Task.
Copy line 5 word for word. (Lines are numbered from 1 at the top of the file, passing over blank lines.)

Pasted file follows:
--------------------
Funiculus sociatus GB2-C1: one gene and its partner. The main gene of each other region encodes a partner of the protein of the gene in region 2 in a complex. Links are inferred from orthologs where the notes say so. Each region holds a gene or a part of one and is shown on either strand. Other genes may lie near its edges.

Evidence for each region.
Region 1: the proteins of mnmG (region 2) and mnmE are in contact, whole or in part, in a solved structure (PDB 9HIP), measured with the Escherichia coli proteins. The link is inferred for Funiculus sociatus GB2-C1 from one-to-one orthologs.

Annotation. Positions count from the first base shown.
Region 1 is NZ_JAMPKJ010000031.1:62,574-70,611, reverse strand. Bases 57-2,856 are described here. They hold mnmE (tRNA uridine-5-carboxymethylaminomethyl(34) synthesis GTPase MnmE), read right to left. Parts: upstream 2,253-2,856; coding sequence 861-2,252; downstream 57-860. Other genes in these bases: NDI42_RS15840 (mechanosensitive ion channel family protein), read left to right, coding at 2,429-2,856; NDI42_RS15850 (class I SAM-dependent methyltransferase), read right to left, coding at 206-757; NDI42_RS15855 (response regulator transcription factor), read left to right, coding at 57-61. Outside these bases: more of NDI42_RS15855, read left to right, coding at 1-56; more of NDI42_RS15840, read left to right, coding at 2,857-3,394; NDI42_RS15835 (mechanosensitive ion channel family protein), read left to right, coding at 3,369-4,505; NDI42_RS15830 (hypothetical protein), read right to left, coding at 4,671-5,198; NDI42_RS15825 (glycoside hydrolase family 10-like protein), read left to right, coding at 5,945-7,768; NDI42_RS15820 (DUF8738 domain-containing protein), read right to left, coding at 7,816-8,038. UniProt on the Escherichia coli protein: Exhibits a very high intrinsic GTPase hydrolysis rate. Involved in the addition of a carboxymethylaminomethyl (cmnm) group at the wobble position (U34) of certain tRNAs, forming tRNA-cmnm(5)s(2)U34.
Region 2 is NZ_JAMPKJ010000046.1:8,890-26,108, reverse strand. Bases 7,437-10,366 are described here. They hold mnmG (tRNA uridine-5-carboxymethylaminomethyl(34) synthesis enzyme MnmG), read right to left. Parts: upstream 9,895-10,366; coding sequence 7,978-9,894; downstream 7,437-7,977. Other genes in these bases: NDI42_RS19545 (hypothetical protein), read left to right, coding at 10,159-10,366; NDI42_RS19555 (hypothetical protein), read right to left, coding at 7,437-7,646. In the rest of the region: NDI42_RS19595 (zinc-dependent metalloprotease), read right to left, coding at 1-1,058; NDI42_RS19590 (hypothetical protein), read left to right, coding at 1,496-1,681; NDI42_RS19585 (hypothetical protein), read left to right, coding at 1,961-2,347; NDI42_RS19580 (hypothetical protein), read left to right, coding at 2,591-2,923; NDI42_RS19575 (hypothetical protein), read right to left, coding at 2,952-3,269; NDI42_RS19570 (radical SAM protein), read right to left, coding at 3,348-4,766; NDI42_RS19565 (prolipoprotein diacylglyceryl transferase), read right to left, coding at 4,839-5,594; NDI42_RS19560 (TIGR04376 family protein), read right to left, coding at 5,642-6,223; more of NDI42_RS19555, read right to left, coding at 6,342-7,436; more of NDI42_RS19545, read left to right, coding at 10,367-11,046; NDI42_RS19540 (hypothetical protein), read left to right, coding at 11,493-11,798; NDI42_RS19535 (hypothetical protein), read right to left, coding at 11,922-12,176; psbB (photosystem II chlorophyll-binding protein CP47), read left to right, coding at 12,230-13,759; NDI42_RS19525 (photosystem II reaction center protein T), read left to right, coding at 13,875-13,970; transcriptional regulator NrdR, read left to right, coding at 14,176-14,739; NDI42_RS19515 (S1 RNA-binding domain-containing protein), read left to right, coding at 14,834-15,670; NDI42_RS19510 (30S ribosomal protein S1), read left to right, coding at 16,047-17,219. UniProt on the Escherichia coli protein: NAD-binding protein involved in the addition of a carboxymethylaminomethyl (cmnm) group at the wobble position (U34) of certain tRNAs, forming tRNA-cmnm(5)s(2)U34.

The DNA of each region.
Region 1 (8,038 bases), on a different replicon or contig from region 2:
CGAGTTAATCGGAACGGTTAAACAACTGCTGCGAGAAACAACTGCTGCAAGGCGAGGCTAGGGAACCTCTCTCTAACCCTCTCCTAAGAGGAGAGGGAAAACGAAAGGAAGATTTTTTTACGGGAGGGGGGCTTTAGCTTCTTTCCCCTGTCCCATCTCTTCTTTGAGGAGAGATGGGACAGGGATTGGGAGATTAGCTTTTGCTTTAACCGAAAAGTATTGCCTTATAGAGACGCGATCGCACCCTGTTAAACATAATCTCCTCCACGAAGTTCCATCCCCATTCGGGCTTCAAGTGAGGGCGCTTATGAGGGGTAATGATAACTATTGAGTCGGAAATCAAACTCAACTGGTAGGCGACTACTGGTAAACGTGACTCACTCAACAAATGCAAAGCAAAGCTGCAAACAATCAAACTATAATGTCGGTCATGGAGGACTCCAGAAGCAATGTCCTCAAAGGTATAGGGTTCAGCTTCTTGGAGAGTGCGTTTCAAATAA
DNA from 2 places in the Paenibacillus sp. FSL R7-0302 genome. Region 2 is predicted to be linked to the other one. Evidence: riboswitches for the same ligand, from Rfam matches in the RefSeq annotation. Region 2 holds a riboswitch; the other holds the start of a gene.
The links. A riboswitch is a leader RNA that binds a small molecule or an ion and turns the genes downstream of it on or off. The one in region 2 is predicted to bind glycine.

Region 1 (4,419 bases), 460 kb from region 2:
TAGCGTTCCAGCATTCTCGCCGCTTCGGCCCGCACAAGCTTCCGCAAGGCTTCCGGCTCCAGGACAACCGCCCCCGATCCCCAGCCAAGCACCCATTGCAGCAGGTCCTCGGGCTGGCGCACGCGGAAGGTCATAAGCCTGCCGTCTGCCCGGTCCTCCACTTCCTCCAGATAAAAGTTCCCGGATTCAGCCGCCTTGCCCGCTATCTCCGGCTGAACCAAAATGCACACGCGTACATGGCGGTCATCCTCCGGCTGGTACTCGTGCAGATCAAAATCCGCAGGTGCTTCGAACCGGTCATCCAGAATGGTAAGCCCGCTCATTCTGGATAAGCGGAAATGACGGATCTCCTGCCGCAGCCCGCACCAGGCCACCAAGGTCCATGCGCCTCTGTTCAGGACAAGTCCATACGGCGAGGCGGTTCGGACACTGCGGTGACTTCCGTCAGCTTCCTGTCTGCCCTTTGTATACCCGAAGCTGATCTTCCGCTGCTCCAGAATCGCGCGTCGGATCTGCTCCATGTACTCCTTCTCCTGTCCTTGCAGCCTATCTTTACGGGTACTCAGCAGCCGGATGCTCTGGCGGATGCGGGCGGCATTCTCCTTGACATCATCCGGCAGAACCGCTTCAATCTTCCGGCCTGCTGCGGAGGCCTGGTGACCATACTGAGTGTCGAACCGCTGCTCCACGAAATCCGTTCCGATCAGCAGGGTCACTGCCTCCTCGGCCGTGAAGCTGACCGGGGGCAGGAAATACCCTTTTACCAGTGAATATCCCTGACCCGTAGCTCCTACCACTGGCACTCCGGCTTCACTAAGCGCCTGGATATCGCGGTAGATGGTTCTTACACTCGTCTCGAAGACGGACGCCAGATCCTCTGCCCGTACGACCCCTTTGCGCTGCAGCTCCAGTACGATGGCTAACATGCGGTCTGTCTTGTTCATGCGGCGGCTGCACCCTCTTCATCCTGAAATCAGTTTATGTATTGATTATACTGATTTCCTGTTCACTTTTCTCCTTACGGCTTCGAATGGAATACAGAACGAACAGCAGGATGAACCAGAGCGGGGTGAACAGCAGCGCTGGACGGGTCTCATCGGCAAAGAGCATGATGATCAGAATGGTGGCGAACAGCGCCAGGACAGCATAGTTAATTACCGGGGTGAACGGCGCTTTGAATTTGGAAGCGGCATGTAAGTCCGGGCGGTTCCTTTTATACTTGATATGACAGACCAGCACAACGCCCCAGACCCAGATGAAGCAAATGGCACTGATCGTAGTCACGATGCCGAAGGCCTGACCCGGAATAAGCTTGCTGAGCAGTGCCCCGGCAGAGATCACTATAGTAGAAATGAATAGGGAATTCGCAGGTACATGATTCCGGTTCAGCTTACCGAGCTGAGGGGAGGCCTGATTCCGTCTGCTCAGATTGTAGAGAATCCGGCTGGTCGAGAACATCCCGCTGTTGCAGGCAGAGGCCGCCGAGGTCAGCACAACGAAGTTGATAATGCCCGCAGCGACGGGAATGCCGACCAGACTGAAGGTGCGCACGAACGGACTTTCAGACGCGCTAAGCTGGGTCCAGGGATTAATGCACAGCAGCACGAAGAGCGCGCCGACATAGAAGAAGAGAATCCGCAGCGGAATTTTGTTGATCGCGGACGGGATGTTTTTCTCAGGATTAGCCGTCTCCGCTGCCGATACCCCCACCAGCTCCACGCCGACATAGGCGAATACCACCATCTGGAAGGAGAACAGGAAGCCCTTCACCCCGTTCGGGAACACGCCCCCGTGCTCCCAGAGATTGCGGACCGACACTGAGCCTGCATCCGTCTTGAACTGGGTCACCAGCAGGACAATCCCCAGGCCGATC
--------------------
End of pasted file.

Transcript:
Region 1 is NZ_JAMPKJ010000031.1:62,574-70,611, reverse strand. Bases 57-2,856 are described here. They hold mnmE (tRNA uridine-5-carboxymethylaminomethyl(34) synthesis GTPase MnmE), read right to left. Parts: upstream 2,253-2,856; coding sequence 861-2,252; downstream 57-860. Other genes in these bases: NDI42_RS15840 (mechanosensitive ion channel family protein), read left to right, coding at 2,429-2,856; NDI42_RS15850 (class I SAM-dependent methyltransferase), read right to left, coding at 206-757; NDI42_RS15855 (response regulator transcription factor), read left to right, coding at 57-61. Outside these bases: more of NDI42_RS15855, read left to right, coding at 1-56; more of NDI42_RS15840, read left to right, coding at 2,857-3,394; NDI42_RS15835 (mechanosensitive ion channel family protein), read left to right, coding at 3,369-4,505; NDI42_RS15830 (hypothetical protein), read right to left, coding at 4,671-5,198; NDI42_RS15825 (glycoside hydrolase family 10-like protein), read left to right, coding at 5,945-7,768; NDI42_RS15820 (DUF8738 domain-containing protein), read right to left, coding at 7,816-8,038. UniProt on the Escherichia coli protein: Exhibits a very high intrinsic GTPase hydrolysis rate. Involved in the addition of a carboxymethylaminomethyl (cmnm) group at the wobble position (U34) of certain tRNAs, forming tRNA-cmnm(5)s(2)U34.